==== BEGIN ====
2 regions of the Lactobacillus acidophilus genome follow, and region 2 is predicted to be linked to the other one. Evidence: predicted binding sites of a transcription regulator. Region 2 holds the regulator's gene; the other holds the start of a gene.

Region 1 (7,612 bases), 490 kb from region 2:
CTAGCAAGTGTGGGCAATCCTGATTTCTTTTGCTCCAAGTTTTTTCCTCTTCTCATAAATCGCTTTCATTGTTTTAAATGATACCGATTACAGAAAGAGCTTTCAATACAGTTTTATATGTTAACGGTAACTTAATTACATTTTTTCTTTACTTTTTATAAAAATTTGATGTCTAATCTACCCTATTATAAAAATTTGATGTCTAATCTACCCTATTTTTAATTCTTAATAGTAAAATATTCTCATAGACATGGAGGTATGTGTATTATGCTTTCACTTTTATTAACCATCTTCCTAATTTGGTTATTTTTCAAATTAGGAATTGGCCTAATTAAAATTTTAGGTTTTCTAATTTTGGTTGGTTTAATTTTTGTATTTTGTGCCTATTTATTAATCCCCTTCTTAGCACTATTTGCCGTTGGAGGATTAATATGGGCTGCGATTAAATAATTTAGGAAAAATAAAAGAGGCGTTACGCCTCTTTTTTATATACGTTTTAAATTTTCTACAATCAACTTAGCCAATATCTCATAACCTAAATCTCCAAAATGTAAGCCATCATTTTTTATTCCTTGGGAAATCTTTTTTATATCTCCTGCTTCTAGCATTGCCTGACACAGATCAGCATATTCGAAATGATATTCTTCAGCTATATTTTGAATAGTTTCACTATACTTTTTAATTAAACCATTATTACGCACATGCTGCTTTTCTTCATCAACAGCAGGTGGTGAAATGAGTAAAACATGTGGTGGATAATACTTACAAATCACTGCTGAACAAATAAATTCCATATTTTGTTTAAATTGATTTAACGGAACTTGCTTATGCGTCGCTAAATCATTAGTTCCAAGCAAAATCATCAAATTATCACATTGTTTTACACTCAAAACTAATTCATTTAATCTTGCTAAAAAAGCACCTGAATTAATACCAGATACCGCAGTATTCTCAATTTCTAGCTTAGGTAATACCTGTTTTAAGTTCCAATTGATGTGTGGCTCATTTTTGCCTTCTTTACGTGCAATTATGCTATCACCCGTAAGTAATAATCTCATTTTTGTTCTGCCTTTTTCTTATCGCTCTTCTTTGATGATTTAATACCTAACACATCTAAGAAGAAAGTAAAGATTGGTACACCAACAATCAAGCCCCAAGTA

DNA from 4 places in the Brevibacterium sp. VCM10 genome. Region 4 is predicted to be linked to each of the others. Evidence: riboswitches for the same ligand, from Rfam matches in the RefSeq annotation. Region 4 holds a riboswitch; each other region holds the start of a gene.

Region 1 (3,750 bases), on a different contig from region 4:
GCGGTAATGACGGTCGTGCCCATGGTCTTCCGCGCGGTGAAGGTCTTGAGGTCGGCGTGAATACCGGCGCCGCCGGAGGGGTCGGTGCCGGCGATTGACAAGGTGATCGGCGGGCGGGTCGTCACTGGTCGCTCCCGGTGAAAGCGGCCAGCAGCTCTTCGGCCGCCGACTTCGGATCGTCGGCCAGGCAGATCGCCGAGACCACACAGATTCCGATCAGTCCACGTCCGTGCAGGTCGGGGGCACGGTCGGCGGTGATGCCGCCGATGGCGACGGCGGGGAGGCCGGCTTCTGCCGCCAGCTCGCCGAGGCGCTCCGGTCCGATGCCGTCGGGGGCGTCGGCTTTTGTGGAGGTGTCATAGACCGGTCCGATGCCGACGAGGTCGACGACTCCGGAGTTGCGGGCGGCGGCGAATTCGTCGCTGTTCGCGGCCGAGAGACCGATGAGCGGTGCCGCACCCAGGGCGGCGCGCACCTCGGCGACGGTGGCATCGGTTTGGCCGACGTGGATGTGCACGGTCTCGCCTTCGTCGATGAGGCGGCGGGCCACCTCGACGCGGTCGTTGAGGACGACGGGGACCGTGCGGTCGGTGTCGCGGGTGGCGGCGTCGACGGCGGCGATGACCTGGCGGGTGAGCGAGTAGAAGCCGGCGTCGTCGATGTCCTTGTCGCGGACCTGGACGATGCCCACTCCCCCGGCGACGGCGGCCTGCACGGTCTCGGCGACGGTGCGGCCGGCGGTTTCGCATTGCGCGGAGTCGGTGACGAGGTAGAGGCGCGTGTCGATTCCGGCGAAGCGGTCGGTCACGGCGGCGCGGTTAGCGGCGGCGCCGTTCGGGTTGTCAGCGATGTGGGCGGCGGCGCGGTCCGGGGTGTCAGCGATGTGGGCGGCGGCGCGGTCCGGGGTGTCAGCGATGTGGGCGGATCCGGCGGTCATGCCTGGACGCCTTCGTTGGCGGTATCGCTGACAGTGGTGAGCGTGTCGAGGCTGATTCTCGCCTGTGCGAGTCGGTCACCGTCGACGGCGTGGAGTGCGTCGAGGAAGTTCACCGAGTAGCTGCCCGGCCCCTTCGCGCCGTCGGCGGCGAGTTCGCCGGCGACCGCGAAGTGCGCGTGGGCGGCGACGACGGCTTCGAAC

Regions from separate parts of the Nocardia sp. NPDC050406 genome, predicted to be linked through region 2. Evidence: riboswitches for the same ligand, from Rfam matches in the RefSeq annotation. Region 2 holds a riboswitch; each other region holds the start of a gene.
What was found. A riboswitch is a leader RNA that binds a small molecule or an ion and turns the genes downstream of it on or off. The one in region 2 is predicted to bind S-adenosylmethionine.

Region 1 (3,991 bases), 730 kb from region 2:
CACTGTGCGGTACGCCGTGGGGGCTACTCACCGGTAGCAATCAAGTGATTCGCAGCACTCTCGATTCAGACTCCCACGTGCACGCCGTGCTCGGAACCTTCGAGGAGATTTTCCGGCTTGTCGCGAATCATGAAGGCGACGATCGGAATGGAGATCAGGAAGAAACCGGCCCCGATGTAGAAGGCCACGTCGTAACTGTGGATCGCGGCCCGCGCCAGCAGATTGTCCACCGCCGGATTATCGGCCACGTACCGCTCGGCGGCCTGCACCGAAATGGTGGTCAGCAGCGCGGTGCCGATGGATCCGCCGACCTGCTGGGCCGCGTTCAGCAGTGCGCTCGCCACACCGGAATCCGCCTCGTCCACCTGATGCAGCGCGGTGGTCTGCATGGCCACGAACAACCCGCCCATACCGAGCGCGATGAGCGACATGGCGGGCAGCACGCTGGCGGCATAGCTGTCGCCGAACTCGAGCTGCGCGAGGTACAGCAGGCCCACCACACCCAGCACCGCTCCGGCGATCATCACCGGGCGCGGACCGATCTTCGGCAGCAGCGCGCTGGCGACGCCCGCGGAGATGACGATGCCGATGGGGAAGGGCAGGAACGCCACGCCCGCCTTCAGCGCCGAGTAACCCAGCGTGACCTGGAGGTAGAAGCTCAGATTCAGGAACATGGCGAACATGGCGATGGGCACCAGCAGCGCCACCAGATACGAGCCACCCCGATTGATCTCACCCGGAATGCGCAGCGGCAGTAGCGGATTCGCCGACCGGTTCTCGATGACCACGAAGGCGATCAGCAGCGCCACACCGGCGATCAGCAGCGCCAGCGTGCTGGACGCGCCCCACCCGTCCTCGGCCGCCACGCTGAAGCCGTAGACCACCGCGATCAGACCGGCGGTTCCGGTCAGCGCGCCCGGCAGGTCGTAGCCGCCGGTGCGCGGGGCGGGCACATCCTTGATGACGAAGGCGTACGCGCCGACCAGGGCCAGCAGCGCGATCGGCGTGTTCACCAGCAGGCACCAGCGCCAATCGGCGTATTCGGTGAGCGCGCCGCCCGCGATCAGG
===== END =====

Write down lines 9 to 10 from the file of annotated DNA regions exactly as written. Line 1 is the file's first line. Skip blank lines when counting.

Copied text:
Region 1 (3,991 bases), 730 kb from region 2:
CACTGTGCGGTACGCCGTGGGGGCTACTCACCGGTAGCAATCAAGTGATTCGCAGCACTCTCGATTCAGACTCCCACGTGCACGCCGTGCTCGGAACCTTCGAGGAGATTTTCCGGCTTGTCGCGAATCATGAAGGCGACGATCGGAATGGAGATCAGGAAGAAACCGGCCCCGATGTAGAAGGCCACGTCGTAACTGTGGATCGCGGCCCGCGCCAGCAGATTGTCCACCGCCGGATTATCGGCCACGTACCGCTCGGCGGCCTGCACCGAAATGGTGGTCAGCAGCGCGGTGCCGATGGATCCGCCGACCTGCTGGGCCGCGTTCAGCAGTGCGCTCGCCACACCGGAATCCGCCTCGTCCACCTGATGCAGCGCGGTGGTCTGCATGGCCACGAACAACCCGCCCATACCGAGCGCGATGAGCGACATGGCGGGCAGCACGCTGGCGGCATAGCTGTCGCCGAACTCGAGCTGCGCGAGGTACAGCAGGCCCACCACACCCAGCACCGCTCCGGCGATCATCACCGGGCGCGGACCGATCTTCGGCAGCAGCGCGCTGGCGACGCCCGCGGAGATGACGATGCCGATGGGGAAGGGCAGGAACGCCACGCCCGCCTTCAGCGCCGAGTAACCCAGCGTGACCTGGAGGTAGAAGCTCAGATTCAGGAACATGGCGAACATGGCGATGGGCACCAGCAGCGCCACCAGATACGAGCCACCCCGATTGATCTCACCCGGAATGCGCAGCGGCAGTAGCGGATTCGCCGACCGGTTCTCGATGACCACGAAGGCGATCAGCAGCGCCACACCGGCGATCAGCAGCGCCAGCGTGCTGGACGCGCCCCACCCGTCCTCGGCCGCCACGCTGAAGCCGTAGACCACCGCGATCAGACCGGCGGTTCCGGTCAGCGCGCCCGGCAGGTCGTAGCCGCCGGTGCGCGGGGCGGGCACATCCTTGATGACGAAGGCGTACGCGCCGACCAGGGCCAGCAGCGCGATCGGCGTGTTCACCAGCAGGCACCAGCGCCAATCGGCGTATTCGGTGAGCGCGCCGCCCGCGATCAGG